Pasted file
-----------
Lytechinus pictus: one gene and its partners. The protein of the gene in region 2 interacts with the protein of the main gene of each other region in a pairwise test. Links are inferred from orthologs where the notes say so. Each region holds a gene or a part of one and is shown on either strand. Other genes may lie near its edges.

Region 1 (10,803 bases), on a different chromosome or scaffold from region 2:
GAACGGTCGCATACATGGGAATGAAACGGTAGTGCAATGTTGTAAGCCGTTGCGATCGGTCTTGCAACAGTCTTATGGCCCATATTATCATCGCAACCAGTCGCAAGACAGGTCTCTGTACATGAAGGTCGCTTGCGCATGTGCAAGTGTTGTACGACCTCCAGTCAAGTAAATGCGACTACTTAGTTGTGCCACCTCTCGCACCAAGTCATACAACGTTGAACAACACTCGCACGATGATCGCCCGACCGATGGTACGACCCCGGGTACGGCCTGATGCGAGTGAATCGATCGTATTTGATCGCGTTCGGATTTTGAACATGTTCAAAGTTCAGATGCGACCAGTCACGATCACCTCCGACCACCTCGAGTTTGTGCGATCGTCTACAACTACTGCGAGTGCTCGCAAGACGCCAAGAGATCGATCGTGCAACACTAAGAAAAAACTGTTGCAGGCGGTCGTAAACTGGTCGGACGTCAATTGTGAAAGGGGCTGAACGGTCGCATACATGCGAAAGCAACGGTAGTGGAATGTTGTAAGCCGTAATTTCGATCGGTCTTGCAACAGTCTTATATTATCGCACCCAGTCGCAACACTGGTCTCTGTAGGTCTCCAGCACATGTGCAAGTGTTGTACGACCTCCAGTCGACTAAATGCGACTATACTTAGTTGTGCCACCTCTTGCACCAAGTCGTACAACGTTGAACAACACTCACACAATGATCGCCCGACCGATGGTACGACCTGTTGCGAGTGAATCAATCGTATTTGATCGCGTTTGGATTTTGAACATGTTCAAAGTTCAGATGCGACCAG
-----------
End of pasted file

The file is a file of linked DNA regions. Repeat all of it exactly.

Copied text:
Lytechinus pictus: one gene and its partners. The protein of the gene in region 2 interacts with the protein of the main gene of each other region in a pairwise test. Links are inferred from orthologs where the notes say so. Each region holds a gene or a part of one and is shown on either strand. Other genes may lie near its edges.

Region 1 (10,803 bases), on a different chromosome or scaffold from region 2:
GAACGGTCGCATACATGGGAATGAAACGGTAGTGCAATGTTGTAAGCCGTTGCGATCGGTCTTGCAACAGTCTTATGGCCCATATTATCATCGCAACCAGTCGCAAGACAGGTCTCTGTACATGAAGGTCGCTTGCGCATGTGCAAGTGTTGTACGACCTCCAGTCAAGTAAATGCGACTACTTAGTTGTGCCACCTCTCGCACCAAGTCATACAACGTTGAACAACACTCGCACGATGATCGCCCGACCGATGGTACGACCCCGGGTACGGCCTGATGCGAGTGAATCGATCGTATTTGATCGCGTTCGGATTTTGAACATGTTCAAAGTTCAGATGCGACCAGTCACGATCACCTCCGACCACCTCGAGTTTGTGCGATCGTCTACAACTACTGCGAGTGCTCGCAAGACGCCAAGAGATCGATCGTGCAACACTAAGAAAAAACTGTTGCAGGCGGTCGTAAACTGGTCGGACGTCAATTGTGAAAGGGGCTGAACGGTCGCATACATGCGAAAGCAACGGTAGTGGAATGTTGTAAGCCGTAATTTCGATCGGTCTTGCAACAGTCTTATATTATCGCACCCAGTCGCAACACTGGTCTCTGTAGGTCTCCAGCACATGTGCAAGTGTTGTACGACCTCCAGTCGACTAAATGCGACTATACTTAGTTGTGCCACCTCTTGCACCAAGTCGTACAACGTTGAACAACACTCACACAATGATCGCCCGACCGATGGTACGACCTGTTGCGAGTGAATCAATCGTATTTGATCGCGTTTGGATTTTGAACATGTTCAAAGTTCAGATGCGACCAG